Research Profile - Dr Sarah Beynon



 

I am an insect ecologist and agricultural conservation biologist, with a particular interest in researching sustainable agricultural practices which maintain optimal invertebrate biodiversity and ecosystem functioning.


Education


2008-2013 Jesus College, University of Oxford: DPhil (doctorate): ‘Factors affecting ecosystem service provision from dung-associated invertebrates’

2002-2005 Wadham College, University of Oxford: BA Biological Sciences


Research interests


1. Ecosystem services provided by Dung Beetles

I am interested in the underlying ecological processes that define dung insect communities. I am currently working to asses the functional importance of species richness and quantitatively assessing the impact of perturbations on ecosystem services provided by dung beetles.


Whilst current research is UK-based, I have a strong interest in similar patterns and processes in tropical systems, having carried out research into the agricultural impact on dung beetle communities in Zambia with Professor Richard Wall (Bristol University) (2005 and 2010) and Honduras (2007).


2. Threats to farmland biodiversity: non-target, eco-toxic and functional impacts of livestock parasite control and the development of alternative solutions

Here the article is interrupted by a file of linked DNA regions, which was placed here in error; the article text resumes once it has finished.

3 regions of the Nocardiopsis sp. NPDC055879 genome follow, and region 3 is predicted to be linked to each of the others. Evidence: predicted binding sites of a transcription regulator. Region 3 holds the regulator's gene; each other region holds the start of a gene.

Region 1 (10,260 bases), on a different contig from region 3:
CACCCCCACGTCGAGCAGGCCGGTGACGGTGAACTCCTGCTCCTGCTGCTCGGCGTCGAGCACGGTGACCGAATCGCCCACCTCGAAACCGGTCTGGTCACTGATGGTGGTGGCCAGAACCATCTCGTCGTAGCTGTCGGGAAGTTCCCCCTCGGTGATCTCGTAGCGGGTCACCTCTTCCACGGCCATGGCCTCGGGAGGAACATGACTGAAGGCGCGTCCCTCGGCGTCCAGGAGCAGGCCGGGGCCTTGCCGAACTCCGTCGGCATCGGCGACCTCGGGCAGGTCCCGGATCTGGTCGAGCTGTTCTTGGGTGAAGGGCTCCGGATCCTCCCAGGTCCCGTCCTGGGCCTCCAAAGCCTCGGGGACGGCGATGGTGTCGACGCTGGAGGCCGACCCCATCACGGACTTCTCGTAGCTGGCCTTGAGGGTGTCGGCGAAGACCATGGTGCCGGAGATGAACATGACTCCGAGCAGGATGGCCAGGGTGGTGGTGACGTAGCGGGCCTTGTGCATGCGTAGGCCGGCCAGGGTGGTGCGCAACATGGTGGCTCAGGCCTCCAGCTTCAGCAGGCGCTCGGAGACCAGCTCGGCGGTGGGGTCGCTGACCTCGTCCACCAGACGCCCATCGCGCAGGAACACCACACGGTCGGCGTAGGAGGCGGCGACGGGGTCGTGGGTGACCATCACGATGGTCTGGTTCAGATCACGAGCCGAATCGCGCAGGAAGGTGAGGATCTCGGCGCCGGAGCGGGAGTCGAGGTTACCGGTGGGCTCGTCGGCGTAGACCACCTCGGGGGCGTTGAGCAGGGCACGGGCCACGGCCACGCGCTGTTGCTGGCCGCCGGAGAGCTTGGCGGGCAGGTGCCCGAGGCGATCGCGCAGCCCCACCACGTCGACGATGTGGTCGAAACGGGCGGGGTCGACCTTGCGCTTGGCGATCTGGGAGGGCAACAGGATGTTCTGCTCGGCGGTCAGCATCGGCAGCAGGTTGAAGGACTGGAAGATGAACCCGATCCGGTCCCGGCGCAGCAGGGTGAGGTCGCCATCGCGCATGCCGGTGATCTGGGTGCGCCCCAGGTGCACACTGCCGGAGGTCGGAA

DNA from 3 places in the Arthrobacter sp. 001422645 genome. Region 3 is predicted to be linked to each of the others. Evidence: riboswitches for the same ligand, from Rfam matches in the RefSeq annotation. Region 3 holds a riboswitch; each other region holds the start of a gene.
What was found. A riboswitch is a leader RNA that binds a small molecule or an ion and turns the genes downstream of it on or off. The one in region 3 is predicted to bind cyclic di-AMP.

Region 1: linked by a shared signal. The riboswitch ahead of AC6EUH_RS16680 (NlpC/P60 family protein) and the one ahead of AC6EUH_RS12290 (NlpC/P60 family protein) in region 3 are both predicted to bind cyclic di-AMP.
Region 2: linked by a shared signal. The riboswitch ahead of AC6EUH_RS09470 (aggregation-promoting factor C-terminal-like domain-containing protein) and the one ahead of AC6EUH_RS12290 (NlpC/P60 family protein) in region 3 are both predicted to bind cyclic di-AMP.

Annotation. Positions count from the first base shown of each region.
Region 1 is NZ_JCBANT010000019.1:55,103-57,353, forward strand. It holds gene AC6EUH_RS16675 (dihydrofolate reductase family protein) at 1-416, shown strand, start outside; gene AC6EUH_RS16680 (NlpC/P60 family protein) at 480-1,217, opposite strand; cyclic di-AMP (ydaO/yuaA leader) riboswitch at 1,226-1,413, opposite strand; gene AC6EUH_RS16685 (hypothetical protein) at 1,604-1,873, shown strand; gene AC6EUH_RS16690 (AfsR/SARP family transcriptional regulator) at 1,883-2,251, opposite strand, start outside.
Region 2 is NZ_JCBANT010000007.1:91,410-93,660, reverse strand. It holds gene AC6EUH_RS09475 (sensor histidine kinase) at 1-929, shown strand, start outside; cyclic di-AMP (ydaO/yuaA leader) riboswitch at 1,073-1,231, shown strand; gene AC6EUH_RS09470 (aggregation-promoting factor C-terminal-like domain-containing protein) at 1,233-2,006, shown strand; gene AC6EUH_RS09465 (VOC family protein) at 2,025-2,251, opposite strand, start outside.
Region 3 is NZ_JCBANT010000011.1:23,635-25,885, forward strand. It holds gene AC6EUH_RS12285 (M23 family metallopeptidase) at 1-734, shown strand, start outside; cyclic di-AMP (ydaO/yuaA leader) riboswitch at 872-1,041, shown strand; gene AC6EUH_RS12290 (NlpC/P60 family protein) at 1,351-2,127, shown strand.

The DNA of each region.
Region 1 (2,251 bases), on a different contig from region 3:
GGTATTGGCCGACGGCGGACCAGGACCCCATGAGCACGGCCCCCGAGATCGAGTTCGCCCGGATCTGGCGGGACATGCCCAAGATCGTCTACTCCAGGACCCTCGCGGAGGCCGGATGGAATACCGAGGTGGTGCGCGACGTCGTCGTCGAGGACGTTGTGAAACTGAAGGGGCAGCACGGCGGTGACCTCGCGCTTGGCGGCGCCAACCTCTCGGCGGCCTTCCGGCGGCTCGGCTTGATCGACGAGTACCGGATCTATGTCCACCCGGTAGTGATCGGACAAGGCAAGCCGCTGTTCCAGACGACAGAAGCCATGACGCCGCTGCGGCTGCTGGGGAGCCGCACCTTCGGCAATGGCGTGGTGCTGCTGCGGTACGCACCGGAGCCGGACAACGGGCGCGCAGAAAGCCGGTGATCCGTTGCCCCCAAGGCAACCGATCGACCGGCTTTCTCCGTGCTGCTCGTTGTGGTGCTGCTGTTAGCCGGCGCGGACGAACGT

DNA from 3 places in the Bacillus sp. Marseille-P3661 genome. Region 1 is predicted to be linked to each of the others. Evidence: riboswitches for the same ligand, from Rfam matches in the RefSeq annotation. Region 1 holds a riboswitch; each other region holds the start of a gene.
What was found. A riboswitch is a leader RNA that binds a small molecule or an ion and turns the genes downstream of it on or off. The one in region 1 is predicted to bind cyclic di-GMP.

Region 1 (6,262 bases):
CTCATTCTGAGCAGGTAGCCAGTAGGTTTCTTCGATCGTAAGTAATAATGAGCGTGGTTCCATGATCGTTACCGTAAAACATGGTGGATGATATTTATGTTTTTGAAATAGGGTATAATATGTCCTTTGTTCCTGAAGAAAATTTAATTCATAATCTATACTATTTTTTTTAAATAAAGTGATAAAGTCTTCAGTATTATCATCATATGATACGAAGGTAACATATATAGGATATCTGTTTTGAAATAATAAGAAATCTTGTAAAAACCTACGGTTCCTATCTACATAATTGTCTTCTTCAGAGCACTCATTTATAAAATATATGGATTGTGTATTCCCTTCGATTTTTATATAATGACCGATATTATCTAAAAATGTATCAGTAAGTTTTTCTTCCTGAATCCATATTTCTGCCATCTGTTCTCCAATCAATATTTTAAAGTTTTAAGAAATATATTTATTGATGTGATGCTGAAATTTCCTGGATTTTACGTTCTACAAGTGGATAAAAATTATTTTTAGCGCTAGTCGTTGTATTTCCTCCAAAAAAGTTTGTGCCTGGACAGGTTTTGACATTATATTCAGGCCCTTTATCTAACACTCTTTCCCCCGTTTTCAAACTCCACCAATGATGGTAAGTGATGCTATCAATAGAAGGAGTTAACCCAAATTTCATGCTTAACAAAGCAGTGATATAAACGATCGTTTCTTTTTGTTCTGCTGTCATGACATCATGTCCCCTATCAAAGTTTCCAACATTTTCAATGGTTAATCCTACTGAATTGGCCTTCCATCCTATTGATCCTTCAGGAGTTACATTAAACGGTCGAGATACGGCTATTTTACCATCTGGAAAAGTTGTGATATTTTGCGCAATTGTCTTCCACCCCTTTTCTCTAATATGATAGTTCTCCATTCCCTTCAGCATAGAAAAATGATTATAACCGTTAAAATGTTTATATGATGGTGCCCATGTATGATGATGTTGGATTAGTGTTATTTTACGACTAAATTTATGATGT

Current research looks at the impact of parasite control in domestic livestock on dung insect fauna and ecosystem services associated with dung decomposition. Parasite control in livestock is globally unsustainable, with large-scale resistance to current treatments and non-target eco-toxic and functional impacts. I am particularly interested in researching the possible environmental impact of alternative products, used globally for parasite control. Current projects look at potential non-target effects of chicory Cichorium intybus (working with Dr Christina Marley (Aberystwyth University)), diatomaceous earth (DE), garlic, Bug-A-Tub (DE plus undisclosed plant oils), copper supplementation, Verm-X (herbal), a homeopathic product and Duddingtonia flagrans (a nematode-trapping fungi).


3. Large-scale environmental impacts of farming practices